The Heart of Torchlight 2’s Darkness

The light dances across their skin. Sitting by the campfire, a group of warriors savors a moment of peace during a slow night. Suddenly, a beast’s howl in the distance is cut short. By the faint light, they see a figure coming towards them. They rise shouting and run towards this unexpected threat with their swords drawn. In moments, they are silenced.

The scene repeats seconds later. From the forest to the desert and back again, I have slaughtered everything in my path. Moving across every land, I leave a trail of destruction. Dead bodies and broken containers litter the path behind me. The game tells me I am the hero.

Death is the central currency of Torchlight 2. Progression means spending spilled blood to find and combine the best weapons and armor. Mastery of the game leads to faster killing which leads to greater power. Each feeds into the next until every action is aimed at finding the next target. Whether a creature is a threat or not does not matter, each is merely a means for personal gain.

It’s simple too. You click on it and it dies. After 90+ hours of playing, I understand this well. The types of monsters blur together. The areas are all the same. Even my own techniques have become second nature to me. I enter an area, I merit out death, and then I leave. Only when I pause to assign skills or equip a better weapon am I reminded of the reasons behind my actions.

The plot of Torchlight 2 is based in a classic twist. One of the heroes from the first game has become corrupted and is the new villain. The Alchemist, infected by the very evil he helped stop, is now disrupting the natural balance of the world in trying to rid himself of his madness. The only way to save the world is to stop him, the game tells me.

I’ve defeated him three times now. After each, I’ve begun the game again with The Alchemist stronger than before. He rampages across the world, drawing power from ancient sources. And I follow. We both start the next cycle more powerful than the last and meet up to fight again. Nothing else matters.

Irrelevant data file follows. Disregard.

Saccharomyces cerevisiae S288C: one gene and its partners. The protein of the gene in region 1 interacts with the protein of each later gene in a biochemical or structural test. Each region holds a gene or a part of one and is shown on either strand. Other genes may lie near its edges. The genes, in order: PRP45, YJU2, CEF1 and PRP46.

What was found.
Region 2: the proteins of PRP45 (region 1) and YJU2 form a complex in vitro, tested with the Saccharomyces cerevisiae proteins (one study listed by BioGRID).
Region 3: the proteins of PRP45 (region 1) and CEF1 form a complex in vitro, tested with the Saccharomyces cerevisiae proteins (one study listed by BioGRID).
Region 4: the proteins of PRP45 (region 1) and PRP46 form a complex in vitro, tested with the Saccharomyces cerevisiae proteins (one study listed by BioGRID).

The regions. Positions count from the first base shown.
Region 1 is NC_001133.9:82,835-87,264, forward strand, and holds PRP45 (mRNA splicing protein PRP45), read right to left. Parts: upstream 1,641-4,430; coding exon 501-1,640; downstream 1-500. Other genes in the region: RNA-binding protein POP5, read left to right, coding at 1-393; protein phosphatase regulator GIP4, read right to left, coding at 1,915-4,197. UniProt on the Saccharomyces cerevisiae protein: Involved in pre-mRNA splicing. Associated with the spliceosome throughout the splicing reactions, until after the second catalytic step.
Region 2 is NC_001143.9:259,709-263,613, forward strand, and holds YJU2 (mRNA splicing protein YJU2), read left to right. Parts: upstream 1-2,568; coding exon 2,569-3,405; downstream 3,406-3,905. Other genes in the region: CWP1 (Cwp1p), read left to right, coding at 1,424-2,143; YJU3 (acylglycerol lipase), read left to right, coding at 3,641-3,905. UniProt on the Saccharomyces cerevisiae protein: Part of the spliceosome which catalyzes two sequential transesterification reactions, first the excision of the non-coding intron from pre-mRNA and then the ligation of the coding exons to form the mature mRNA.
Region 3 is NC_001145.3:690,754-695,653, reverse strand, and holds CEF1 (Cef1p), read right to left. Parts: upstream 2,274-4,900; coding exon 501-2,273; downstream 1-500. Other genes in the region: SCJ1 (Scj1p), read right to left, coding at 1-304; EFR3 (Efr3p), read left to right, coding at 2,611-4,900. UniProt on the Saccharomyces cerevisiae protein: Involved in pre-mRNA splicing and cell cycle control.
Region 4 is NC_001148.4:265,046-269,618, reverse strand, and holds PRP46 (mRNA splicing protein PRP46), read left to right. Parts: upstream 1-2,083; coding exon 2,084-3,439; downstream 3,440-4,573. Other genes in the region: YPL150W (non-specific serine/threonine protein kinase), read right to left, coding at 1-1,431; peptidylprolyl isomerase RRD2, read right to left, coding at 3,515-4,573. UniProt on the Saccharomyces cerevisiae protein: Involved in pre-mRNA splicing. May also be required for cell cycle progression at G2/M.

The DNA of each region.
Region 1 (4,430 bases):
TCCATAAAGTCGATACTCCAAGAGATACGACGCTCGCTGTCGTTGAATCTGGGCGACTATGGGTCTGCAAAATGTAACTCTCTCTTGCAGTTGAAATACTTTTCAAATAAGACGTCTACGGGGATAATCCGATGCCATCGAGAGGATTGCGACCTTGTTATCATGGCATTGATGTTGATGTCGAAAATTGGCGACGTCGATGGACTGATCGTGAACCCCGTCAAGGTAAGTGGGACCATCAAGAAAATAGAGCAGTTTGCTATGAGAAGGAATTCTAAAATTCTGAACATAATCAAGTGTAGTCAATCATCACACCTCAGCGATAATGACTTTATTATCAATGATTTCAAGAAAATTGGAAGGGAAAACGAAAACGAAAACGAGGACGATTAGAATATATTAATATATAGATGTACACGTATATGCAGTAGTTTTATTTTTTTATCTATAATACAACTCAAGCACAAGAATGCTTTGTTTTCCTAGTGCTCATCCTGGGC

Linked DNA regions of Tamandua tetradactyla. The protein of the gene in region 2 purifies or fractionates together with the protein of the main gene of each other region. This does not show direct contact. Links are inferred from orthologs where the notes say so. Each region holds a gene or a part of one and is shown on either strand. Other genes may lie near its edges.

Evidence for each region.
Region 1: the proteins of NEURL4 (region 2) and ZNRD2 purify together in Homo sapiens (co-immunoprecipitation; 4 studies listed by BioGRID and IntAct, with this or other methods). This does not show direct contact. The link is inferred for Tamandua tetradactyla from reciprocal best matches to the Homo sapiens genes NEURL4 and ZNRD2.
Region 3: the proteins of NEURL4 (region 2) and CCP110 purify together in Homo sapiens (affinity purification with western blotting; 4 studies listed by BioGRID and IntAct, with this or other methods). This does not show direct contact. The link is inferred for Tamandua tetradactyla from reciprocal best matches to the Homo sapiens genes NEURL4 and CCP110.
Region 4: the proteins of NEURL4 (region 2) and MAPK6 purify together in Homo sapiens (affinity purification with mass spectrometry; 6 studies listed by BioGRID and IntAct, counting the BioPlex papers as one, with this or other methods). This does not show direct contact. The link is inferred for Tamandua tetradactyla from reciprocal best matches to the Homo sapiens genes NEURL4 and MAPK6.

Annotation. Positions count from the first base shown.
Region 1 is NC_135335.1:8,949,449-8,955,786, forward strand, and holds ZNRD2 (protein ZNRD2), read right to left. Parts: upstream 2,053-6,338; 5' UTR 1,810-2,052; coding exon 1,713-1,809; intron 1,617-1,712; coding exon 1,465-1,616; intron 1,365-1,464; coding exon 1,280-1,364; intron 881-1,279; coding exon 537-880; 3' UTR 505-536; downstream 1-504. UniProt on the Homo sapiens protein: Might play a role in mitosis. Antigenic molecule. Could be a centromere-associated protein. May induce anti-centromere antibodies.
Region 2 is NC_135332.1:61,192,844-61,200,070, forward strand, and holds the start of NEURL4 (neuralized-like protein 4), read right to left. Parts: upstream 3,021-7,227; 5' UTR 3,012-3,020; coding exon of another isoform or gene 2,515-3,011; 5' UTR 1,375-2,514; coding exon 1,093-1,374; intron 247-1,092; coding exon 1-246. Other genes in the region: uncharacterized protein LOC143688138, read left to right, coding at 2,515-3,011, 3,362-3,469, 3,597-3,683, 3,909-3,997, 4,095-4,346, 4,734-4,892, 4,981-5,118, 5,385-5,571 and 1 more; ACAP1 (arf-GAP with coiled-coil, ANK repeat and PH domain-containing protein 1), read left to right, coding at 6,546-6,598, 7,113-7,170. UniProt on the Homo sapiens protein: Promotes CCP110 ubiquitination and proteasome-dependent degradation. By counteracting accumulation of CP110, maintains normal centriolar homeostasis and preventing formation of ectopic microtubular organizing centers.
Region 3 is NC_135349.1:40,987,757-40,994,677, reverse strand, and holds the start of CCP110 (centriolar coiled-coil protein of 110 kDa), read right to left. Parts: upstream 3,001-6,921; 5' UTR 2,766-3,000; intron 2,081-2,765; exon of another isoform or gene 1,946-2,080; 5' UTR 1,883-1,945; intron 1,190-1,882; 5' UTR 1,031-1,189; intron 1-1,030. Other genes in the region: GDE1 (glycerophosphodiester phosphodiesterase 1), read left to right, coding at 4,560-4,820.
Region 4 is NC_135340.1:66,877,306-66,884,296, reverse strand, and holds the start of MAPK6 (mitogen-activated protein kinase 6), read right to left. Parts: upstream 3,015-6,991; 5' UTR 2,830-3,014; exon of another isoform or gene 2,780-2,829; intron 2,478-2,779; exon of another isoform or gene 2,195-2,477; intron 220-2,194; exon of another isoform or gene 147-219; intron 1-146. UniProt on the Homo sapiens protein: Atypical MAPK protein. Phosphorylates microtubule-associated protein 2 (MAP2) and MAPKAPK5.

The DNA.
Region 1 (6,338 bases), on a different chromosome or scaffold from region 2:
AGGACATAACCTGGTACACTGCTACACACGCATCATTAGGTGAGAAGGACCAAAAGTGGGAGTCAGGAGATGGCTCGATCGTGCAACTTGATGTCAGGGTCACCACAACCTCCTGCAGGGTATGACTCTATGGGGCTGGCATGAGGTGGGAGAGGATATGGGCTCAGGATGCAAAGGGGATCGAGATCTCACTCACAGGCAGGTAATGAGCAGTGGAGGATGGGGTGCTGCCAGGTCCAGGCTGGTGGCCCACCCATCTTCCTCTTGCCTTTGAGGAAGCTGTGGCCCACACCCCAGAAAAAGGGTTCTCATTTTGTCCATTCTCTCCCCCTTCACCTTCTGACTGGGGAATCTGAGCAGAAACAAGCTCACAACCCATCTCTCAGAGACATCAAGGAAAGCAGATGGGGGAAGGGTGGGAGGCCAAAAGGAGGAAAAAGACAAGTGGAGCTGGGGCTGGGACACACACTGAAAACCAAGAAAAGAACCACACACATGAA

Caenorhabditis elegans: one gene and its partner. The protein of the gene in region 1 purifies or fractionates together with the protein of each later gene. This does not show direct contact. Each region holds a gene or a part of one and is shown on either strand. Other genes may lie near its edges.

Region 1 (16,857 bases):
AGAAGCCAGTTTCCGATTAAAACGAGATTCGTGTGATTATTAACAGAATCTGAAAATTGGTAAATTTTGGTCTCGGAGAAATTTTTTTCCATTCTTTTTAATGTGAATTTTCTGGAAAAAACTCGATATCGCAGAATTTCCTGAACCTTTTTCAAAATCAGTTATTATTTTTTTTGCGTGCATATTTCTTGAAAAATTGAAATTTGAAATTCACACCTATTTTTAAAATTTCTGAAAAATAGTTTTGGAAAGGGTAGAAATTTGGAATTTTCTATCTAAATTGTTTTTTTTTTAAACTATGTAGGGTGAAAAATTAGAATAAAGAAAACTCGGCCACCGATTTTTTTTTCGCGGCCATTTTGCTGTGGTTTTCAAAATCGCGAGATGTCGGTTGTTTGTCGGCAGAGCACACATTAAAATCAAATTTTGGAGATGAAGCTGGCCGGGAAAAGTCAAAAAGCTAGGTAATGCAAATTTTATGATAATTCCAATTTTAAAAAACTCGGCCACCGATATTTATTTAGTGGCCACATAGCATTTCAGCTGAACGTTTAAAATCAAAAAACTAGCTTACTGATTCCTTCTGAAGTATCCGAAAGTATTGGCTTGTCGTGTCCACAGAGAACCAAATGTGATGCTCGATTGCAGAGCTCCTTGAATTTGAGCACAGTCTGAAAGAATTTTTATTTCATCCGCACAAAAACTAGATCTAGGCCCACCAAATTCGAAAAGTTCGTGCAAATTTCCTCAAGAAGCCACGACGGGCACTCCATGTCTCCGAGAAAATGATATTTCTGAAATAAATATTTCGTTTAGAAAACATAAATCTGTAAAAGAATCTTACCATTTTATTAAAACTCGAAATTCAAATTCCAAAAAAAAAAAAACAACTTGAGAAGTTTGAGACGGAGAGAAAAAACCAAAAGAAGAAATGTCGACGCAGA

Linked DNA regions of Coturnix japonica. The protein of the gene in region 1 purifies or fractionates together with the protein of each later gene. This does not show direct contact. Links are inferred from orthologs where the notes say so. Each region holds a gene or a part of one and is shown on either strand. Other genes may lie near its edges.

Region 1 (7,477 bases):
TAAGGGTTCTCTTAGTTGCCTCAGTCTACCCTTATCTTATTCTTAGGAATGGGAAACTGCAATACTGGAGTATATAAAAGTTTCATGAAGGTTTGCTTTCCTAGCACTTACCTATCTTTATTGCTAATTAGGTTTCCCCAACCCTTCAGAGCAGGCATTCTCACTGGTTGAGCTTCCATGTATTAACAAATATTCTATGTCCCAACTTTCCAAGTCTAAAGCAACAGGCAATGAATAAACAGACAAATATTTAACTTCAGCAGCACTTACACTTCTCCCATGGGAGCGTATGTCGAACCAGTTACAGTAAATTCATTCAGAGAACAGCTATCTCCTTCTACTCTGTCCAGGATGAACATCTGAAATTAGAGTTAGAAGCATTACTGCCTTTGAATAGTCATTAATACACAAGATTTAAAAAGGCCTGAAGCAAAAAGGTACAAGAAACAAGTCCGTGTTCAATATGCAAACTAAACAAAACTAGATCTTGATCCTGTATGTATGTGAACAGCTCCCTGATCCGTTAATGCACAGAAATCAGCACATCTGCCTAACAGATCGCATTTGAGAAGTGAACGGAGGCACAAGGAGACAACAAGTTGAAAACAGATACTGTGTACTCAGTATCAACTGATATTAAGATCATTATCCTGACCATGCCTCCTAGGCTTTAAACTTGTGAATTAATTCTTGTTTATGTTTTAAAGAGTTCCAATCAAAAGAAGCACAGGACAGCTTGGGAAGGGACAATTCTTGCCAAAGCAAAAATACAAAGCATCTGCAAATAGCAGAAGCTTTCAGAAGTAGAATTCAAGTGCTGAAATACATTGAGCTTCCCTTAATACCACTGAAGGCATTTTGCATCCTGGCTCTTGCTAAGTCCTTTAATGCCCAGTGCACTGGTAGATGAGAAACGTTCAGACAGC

The first time through the game, I dwelled on how evil was seeping into the world and came to the aid of those who asked. The second time, knowing which quests gave the best loot, I began to ignore some cries for help. During the third time through the game, I optimized even more. For the fourth, I no longer cared when I empowered The Faceless King in Act II and Cracklespit of Act III. Letting them wreak their temporary havoc works towards my plans. They are but minor annoyances in my larger scheme.

Throughout it all, I uphold my routine. Enter an area. Kill everything. If there is some reaction by the game, I watch and then proceed onward. From one land to the next, I merit out death to all I see and only pause when I am stopped. Accidentally trying to kill my pet, the only faithful companion I have on my journey, has become normal. A few clicks without her dying reminds me I must move to the next target. And there is always another to find.

In the distance, I see another campfire. I kill the beasts in front of me, search for better gear and then move closer to those in the light. I know their deaths will fuel my desires. In my darkness, I am ready to kill again.